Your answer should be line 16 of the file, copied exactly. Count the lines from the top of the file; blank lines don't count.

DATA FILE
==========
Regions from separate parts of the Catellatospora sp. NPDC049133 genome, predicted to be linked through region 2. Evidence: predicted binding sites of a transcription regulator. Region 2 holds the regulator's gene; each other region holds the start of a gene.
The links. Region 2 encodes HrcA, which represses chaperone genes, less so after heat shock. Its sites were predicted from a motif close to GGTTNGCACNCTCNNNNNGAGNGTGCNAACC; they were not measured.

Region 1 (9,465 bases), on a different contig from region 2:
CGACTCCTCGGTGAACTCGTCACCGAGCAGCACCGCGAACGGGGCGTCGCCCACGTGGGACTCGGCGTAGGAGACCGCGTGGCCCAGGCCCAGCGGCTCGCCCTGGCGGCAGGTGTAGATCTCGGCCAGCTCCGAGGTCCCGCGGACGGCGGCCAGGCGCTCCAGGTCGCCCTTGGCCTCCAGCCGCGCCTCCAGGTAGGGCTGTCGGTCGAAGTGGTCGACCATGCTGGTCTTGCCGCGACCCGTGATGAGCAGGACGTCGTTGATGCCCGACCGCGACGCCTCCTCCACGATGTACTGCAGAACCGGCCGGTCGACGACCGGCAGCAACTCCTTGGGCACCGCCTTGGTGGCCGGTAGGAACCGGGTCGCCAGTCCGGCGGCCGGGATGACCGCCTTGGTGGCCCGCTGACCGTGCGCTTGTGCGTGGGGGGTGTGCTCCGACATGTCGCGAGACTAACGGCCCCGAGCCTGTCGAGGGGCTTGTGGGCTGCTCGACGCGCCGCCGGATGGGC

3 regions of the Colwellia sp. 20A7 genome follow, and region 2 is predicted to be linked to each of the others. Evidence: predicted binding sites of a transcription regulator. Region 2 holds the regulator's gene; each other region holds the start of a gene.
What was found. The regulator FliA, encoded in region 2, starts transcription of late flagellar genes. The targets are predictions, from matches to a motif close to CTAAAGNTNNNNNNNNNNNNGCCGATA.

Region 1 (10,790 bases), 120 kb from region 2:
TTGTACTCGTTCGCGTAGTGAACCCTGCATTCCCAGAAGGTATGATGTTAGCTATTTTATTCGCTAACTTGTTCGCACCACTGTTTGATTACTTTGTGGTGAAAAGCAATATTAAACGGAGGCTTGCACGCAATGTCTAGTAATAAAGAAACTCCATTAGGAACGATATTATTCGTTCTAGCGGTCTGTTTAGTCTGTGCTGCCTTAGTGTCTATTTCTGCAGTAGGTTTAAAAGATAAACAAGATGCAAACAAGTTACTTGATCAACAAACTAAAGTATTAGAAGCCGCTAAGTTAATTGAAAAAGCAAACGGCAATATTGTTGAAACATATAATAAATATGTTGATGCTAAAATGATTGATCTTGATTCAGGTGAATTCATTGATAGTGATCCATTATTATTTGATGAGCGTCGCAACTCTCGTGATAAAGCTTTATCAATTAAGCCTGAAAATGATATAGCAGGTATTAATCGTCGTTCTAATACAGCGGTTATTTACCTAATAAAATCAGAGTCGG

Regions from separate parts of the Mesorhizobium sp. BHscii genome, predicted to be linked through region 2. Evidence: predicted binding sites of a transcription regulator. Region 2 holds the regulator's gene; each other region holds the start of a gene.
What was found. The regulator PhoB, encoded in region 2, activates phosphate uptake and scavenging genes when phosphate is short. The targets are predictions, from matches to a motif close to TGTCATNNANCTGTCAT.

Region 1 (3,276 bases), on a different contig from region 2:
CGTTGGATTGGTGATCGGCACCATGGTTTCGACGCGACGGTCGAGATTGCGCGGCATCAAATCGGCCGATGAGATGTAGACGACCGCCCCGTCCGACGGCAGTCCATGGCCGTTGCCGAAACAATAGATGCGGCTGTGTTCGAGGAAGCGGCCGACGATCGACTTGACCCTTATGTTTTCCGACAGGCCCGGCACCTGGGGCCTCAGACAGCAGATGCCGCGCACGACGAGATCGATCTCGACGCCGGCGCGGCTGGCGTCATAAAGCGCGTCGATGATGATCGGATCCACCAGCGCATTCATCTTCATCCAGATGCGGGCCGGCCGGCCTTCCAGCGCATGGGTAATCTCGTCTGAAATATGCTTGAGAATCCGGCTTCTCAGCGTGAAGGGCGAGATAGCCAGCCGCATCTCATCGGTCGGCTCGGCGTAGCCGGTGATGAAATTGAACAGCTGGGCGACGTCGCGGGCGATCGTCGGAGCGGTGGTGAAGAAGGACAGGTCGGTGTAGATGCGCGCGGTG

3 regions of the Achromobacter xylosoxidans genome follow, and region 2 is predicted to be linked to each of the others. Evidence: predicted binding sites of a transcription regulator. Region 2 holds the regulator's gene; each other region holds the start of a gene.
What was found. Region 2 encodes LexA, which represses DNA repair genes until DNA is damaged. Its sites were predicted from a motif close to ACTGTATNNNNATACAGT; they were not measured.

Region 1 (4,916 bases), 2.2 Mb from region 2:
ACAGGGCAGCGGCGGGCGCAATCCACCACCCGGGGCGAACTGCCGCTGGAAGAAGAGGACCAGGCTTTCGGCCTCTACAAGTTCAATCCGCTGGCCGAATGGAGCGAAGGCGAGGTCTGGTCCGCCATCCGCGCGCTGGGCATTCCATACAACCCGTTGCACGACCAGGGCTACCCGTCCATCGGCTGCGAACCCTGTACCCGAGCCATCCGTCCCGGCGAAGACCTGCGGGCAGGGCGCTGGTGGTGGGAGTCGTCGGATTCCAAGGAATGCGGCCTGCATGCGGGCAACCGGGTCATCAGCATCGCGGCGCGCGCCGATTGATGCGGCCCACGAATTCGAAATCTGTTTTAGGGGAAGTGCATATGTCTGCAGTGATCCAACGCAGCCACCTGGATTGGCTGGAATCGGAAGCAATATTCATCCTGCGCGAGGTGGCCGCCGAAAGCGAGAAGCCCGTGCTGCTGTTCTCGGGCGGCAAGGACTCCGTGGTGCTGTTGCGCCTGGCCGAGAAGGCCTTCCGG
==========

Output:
ACAGGGCAGCGGCGGGCGCAATCCACCACCCGGGGCGAACTGCCGCTGGAAGAAGAGGACCAGGCTTTCGGCCTCTACAAGTTCAATCCGCTGGCCGAATGGAGCGAAGGCGAGGTCTGGTCCGCCATCCGCGCGCTGGGCATTCCATACAACCCGTTGCACGACCAGGGCTACCCGTCCATCGGCTGCGAACCCTGTACCCGAGCCATCCGTCCCGGCGAAGACCTGCGGGCAGGGCGCTGGTGGTGGGAGTCGTCGGATTCCAAGGAATGCGGCCTGCATGCGGGCAACCGGGTCATCAGCATCGCGGCGCGCGCCGATTGATGCGGCCCACGAATTCGAAATCTGTTTTAGGGGAAGTGCATATGTCTGCAGTGATCCAACGCAGCCACCTGGATTGGCTGGAATCGGAAGCAATATTCATCCTGCGCGAGGTGGCCGCCGAAAGCGAGAAGCCCGTGCTGCTGTTCTCGGGCGGCAAGGACTCCGTGGTGCTGTTGCGCCTGGCCGAGAAGGCCTTCCGG